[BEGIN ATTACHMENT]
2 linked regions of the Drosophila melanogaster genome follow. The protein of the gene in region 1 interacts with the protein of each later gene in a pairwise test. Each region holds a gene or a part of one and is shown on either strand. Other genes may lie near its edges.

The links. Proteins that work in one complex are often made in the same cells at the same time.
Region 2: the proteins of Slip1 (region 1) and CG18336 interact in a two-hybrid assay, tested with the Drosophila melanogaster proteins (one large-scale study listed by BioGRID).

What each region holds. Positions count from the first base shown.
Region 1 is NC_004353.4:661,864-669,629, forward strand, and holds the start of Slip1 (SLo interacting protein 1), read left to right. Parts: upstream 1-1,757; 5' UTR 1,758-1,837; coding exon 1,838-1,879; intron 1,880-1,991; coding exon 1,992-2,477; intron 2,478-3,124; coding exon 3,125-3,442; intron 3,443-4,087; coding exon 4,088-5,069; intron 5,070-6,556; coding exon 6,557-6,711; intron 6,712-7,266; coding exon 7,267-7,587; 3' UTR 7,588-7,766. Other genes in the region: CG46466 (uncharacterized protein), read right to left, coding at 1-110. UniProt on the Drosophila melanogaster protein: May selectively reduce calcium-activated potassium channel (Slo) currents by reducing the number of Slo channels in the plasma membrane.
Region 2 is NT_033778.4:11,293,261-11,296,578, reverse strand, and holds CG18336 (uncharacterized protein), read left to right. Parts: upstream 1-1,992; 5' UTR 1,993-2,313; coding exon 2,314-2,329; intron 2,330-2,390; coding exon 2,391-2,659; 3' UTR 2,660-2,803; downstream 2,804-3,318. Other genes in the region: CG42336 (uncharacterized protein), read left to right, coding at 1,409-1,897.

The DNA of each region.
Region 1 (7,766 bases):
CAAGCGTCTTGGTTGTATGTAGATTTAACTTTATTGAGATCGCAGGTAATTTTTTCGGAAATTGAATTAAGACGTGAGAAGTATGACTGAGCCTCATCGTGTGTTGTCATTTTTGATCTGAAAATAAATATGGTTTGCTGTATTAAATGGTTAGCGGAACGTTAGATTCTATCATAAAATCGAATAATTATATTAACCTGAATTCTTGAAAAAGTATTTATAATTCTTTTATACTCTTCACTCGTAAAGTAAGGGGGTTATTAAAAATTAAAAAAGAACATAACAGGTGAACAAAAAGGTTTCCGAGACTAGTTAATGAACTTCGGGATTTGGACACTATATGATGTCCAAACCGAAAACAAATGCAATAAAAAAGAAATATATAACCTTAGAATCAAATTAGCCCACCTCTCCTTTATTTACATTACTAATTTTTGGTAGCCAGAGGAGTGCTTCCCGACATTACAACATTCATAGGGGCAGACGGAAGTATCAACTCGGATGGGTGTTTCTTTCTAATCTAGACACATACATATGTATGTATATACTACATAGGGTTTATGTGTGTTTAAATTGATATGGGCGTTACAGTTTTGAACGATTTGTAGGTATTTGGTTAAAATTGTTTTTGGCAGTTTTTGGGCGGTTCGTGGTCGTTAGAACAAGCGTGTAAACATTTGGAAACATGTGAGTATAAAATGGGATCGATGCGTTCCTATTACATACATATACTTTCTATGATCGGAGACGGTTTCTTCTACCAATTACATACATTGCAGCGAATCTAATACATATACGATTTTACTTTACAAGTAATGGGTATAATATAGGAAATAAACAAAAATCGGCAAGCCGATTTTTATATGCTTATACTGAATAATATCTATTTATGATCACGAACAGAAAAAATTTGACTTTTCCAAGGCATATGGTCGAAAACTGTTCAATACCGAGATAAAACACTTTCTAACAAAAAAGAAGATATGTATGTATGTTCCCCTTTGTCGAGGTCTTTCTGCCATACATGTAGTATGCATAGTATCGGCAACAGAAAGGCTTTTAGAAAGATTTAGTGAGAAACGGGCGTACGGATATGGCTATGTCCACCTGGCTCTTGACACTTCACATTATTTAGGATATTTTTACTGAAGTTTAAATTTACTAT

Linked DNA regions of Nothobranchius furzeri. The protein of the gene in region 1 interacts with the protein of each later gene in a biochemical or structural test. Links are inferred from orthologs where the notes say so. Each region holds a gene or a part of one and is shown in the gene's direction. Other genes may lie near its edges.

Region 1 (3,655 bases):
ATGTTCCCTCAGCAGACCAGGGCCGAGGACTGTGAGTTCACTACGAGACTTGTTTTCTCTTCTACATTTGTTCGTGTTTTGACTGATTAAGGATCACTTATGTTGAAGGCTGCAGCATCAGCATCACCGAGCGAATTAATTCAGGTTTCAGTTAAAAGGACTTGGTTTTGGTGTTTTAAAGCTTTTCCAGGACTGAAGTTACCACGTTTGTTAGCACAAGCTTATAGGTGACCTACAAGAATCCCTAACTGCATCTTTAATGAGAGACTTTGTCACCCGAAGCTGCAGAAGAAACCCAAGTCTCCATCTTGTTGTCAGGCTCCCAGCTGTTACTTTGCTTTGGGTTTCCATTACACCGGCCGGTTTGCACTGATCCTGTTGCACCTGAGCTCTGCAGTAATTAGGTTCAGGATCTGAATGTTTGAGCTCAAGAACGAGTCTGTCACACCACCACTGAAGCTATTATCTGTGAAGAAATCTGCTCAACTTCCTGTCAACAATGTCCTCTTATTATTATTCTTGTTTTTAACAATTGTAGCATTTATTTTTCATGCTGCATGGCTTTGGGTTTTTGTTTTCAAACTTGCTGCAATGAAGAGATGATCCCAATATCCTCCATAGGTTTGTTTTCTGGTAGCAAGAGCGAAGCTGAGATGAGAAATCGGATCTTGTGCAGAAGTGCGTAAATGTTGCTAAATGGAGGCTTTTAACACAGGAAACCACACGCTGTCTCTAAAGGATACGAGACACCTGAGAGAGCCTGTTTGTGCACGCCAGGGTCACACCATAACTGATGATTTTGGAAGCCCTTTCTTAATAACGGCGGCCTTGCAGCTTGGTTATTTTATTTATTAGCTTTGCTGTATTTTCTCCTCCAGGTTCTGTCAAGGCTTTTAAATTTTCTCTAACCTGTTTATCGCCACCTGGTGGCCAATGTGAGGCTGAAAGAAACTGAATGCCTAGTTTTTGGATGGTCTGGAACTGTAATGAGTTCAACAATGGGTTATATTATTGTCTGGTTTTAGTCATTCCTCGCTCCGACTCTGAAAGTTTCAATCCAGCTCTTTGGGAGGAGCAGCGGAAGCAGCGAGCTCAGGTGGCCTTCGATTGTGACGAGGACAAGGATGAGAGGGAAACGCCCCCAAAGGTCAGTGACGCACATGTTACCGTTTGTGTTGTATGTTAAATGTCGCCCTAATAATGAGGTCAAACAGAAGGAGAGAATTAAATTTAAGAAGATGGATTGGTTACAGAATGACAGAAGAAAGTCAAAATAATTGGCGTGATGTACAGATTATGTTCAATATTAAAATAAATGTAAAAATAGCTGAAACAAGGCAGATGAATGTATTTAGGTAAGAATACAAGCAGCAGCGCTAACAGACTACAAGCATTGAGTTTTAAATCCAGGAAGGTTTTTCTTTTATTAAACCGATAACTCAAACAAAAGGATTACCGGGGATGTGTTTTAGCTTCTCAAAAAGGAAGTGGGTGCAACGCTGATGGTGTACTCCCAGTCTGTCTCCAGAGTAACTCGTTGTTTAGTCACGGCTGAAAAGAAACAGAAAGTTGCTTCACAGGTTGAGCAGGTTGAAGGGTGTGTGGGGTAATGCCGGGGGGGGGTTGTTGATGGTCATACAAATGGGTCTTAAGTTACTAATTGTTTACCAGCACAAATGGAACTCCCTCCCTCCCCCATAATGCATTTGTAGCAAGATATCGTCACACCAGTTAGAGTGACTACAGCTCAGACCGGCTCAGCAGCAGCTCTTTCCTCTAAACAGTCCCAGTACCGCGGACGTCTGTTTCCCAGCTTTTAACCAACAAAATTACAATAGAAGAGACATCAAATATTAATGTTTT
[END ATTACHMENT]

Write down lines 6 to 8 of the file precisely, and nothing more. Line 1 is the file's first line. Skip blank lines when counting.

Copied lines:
Region 2 is NT_033778.4:11,293,261-11,296,578, reverse strand, and holds CG18336 (uncharacterized protein), read left to right. Parts: upstream 1-1,992; 5' UTR 1,993-2,313; coding exon 2,314-2,329; intron 2,330-2,390; coding exon 2,391-2,659; 3' UTR 2,660-2,803; downstream 2,804-3,318. Other genes in the region: CG42336 (uncharacterized protein), read left to right, coding at 1,409-1,897.

The DNA of each region.
Region 1 (7,766 bases):